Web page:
News Release

Next-day effects of heavy drinking on young adults the focus of NIH grant

Grant and Award Announcement

Penn State

UNIVERSITY PARK, Pa. — Nausea, headaches and difficulty concentrating are just a few of the hangover symptoms that can besiege young adults who drink alcohol to excess. To gain a greater understanding of how heavy drinking impacts young adults, Ashley Linden-Carmichael, Penn State associate research professor of health and human development, is leading a two-year study funded by a $421,000 grant from the National Institute on Alcohol Abuse and Alcoholism, one of the National Institutes of Health. She will examine the effects of alcohol use on young adults’ daily cognitive functioning the day after a drinking episode.

According to the 2021 National Survey on Drug Use and Health, 2.4 million adults ages 18-25 reported heavy alcohol use in month prior.

“Since heavy drinking can affect work or school performance, we hope our research will shed a light on who is in need of monitoring and early intervention,” said Linden-Carmichael, who is a multiple-principal investigator on the study.

The researchers will collect intensive self-reported data from 250 young adults over the course of 21 days to explore the effects of alcohol use on cognitive functioning. Participants will be asked to complete brief surveys sent four times per day via text and complete tests to gauge their memory and other cognitive functions.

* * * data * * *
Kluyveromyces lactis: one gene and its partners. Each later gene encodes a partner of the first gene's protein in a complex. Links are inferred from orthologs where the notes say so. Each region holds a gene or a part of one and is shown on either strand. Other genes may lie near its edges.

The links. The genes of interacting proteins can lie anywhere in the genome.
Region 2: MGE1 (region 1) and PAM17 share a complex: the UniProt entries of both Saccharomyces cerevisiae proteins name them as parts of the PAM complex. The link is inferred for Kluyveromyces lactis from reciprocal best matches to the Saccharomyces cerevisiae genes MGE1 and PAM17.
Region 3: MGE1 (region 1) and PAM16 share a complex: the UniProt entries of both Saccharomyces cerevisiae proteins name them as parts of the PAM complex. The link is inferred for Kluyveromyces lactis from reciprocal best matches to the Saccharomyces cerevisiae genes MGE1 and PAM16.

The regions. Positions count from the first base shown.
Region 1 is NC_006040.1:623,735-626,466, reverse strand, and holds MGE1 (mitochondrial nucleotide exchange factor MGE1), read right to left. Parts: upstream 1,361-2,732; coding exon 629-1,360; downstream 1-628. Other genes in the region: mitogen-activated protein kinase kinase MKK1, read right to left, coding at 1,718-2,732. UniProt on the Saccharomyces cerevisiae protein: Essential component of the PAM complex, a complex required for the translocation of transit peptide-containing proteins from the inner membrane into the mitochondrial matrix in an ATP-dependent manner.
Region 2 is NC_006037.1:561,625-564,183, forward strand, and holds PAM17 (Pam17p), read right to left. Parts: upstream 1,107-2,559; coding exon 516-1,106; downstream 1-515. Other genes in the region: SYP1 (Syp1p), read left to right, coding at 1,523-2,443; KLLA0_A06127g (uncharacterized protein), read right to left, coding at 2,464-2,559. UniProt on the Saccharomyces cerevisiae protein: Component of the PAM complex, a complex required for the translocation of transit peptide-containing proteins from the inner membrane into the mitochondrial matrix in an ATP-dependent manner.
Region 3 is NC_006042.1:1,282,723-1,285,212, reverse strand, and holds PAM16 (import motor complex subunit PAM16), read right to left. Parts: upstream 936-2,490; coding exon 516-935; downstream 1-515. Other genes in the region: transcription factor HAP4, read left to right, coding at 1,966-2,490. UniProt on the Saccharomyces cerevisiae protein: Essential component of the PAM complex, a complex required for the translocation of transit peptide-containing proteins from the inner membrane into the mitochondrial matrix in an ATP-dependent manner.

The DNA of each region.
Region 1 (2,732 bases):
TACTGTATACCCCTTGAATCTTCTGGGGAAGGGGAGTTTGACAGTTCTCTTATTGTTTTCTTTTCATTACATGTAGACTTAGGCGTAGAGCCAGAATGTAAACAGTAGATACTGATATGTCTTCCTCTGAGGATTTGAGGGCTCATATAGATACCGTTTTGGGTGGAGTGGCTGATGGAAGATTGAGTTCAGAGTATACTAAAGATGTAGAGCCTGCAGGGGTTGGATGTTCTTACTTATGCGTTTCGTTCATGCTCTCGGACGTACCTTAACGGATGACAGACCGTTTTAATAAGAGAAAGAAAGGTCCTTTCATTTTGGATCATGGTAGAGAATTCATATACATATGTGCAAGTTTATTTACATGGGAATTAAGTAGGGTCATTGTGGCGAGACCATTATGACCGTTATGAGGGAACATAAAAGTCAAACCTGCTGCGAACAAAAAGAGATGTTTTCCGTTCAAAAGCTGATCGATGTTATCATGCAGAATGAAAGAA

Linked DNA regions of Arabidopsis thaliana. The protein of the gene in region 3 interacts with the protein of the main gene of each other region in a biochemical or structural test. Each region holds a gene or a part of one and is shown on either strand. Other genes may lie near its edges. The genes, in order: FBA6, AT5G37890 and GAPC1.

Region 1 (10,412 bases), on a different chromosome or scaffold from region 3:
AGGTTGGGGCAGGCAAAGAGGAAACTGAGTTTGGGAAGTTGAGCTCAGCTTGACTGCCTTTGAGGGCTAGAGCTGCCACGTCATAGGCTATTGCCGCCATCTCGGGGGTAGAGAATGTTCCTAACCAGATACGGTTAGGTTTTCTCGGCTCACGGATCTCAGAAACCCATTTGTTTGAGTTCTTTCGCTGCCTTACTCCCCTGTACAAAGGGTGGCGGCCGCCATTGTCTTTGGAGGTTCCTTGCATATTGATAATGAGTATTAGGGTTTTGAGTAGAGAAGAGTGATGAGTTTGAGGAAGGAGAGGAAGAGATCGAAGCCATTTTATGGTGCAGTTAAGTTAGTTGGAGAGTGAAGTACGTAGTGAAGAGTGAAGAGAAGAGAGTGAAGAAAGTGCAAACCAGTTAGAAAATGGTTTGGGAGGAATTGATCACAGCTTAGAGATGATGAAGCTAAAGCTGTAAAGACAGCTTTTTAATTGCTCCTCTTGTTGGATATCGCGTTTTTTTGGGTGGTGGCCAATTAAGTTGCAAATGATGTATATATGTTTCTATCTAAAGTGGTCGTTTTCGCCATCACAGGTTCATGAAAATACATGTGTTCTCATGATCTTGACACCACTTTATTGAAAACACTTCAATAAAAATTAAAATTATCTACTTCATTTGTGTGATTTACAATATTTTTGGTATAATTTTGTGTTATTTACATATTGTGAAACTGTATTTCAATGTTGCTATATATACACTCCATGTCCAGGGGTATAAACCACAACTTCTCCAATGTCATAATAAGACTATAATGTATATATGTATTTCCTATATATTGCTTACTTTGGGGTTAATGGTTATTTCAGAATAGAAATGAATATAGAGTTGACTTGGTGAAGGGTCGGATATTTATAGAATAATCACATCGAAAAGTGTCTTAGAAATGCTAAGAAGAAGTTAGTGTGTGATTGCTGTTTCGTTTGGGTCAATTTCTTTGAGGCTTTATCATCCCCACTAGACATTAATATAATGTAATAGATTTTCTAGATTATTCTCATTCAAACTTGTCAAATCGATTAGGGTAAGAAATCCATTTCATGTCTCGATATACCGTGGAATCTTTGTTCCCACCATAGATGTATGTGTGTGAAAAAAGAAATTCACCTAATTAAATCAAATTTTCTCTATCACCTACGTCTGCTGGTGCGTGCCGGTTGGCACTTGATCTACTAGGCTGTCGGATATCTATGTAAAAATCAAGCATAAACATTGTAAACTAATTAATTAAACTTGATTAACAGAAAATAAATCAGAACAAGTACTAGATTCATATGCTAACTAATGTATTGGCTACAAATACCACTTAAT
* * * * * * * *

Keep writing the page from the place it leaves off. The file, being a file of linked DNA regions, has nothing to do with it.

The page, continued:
Analyses will include how much the participants drank the previous day and how long the effects of alcohol use lasted throughout the three weeks of the study. The researchers will also factor in demographic data and whether the participants also used cannabis the previous day.

The research team is also concerned about possible damage to the brain and nervous system caused by drinking over the course of years.

“Depending on findings from our current study, we would like to follow young adults to understand whether the link between alcohol use and cognitive functioning persists over the years — if there is impact on the brain, do these effects accumulate?” Linden-Carmichael asked.

Jacqueline Mogle, associate professor at Clemson University, is multiple-principal investigator on the study with Linden-Carmichael. Stephen Wilson, Penn State professor of psychology, is collaborating on the study.

For more information about the study, visit the Edna Bennett Pierce Prevention Research Center website.

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